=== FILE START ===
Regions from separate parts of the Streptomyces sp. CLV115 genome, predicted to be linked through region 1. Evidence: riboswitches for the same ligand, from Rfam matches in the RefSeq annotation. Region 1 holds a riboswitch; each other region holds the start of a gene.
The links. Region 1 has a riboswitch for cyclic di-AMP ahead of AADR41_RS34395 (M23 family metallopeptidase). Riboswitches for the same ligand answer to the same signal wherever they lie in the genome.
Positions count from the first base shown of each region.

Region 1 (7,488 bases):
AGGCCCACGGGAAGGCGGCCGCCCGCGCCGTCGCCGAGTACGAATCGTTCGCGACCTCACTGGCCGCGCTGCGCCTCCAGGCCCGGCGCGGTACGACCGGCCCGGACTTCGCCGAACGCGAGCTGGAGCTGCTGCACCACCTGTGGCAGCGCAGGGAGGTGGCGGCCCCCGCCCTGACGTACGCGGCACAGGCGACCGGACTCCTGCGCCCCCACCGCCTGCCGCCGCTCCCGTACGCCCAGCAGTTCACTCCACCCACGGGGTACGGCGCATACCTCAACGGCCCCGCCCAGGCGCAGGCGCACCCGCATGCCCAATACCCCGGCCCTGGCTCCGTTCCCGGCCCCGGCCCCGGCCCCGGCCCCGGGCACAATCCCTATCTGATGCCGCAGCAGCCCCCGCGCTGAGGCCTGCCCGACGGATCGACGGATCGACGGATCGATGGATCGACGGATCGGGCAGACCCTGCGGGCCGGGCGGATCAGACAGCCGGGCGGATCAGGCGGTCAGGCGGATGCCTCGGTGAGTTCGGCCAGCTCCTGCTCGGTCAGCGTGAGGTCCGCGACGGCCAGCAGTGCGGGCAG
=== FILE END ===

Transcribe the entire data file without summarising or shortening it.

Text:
Regions from separate parts of the Streptomyces sp. CLV115 genome, predicted to be linked through region 1. Evidence: riboswitches for the same ligand, from Rfam matches in the RefSeq annotation. Region 1 holds a riboswitch; each other region holds the start of a gene.
The links. Region 1 has a riboswitch for cyclic di-AMP ahead of AADR41_RS34395 (M23 family metallopeptidase). Riboswitches for the same ligand answer to the same signal wherever they lie in the genome.
Positions count from the first base shown of each region.

Region 1 (7,488 bases):
AGGCCCACGGGAAGGCGGCCGCCCGCGCCGTCGCCGAGTACGAATCGTTCGCGACCTCACTGGCCGCGCTGCGCCTCCAGGCCCGGCGCGGTACGACCGGCCCGGACTTCGCCGAACGCGAGCTGGAGCTGCTGCACCACCTGTGGCAGCGCAGGGAGGTGGCGGCCCCCGCCCTGACGTACGCGGCACAGGCGACCGGACTCCTGCGCCCCCACCGCCTGCCGCCGCTCCCGTACGCCCAGCAGTTCACTCCACCCACGGGGTACGGCGCATACCTCAACGGCCCCGCCCAGGCGCAGGCGCACCCGCATGCCCAATACCCCGGCCCTGGCTCCGTTCCCGGCCCCGGCCCCGGCCCCGGCCCCGGGCACAATCCCTATCTGATGCCGCAGCAGCCCCCGCGCTGAGGCCTGCCCGACGGATCGACGGATCGACGGATCGATGGATCGACGGATCGGGCAGACCCTGCGGGCCGGGCGGATCAGACAGCCGGGCGGATCAGGCGGTCAGGCGGATGCCTCGGTGAGTTCGGCCAGCTCCTGCTCGGTCAGCGTGAGGTCCGCGACGGCCAGCAGTGCGGGCAG